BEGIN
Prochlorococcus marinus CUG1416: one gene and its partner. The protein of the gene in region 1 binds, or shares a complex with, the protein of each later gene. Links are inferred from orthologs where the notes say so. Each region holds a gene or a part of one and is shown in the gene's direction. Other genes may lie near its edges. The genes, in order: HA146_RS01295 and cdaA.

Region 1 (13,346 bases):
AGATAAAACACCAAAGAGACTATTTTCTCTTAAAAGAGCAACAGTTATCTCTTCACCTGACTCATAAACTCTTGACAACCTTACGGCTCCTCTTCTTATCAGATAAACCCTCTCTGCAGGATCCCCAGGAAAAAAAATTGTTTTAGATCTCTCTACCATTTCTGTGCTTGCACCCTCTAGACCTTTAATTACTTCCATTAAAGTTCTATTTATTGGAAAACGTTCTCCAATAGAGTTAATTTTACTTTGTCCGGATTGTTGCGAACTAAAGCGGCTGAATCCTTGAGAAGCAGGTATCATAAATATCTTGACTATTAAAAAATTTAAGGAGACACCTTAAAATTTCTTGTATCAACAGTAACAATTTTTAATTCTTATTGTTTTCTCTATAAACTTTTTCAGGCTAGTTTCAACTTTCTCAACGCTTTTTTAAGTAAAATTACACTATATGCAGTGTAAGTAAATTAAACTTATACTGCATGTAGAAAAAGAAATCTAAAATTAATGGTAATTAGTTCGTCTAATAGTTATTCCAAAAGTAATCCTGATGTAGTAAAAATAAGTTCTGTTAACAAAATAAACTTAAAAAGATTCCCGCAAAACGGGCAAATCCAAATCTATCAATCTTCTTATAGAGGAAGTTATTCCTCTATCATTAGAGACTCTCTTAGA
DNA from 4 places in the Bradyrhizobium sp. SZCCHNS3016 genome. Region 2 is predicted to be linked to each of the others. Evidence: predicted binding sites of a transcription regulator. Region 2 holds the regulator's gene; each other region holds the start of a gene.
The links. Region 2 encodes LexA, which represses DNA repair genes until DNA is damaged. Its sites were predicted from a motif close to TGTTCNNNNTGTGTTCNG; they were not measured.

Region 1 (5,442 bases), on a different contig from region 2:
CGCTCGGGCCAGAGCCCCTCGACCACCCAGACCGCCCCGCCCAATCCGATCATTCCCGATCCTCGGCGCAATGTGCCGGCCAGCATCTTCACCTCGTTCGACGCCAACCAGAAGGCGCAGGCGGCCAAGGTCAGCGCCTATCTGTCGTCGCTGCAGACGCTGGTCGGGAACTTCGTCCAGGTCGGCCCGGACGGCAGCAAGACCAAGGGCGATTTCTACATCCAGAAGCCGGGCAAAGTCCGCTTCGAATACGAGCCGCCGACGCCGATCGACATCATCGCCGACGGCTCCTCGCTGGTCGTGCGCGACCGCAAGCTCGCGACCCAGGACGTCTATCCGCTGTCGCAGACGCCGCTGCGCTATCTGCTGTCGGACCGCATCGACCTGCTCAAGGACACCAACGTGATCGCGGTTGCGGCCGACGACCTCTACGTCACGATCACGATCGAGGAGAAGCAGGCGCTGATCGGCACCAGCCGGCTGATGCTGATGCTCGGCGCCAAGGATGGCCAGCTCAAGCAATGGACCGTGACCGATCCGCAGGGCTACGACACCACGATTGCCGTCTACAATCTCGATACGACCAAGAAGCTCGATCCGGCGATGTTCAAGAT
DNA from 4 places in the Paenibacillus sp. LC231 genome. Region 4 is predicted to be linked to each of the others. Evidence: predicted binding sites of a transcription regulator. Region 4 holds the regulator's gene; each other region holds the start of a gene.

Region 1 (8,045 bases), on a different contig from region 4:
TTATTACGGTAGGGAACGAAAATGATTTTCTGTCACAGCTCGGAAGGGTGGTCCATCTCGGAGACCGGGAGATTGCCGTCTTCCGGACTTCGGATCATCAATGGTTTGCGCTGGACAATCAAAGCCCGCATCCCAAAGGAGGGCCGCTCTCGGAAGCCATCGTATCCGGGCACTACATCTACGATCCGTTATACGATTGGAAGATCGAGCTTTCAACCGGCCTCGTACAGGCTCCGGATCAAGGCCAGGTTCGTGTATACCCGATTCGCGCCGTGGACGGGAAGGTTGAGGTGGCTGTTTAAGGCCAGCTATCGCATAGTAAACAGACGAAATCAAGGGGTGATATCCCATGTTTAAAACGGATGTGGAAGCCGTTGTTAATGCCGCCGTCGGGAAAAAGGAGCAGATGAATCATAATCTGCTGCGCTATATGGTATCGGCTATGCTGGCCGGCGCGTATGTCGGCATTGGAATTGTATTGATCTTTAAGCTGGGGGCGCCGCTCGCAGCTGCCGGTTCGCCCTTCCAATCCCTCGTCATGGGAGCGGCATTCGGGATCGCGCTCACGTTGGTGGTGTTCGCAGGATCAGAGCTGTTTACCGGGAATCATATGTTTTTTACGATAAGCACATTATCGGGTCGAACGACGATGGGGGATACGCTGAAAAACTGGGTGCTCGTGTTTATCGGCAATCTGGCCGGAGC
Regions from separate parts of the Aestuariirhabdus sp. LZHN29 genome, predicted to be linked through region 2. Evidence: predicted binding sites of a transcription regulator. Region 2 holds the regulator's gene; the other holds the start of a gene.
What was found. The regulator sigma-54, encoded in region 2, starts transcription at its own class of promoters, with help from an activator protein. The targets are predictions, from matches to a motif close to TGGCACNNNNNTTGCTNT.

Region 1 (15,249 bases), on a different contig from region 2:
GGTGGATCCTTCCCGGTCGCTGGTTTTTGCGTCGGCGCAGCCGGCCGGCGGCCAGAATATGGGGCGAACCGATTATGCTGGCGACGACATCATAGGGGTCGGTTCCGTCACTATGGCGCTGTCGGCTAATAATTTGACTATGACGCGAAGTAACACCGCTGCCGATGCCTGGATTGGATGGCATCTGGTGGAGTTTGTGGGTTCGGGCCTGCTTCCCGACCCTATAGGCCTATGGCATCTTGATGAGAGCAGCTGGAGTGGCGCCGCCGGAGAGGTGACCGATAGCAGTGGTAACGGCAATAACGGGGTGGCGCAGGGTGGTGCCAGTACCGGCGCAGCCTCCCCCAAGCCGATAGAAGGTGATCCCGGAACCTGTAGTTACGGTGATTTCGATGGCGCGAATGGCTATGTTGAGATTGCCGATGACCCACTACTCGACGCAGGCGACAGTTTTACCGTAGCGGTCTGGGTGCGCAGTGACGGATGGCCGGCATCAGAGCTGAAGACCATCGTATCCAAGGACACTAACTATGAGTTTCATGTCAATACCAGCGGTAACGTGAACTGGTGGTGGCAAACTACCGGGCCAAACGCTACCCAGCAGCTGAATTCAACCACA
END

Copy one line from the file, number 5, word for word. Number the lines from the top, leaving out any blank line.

The links. Region 2 encodes LexA, which represses DNA repair genes until DNA is damaged. Its sites were predicted from a motif close to TGTTCNNNNTGTGTTCNG; they were not measured.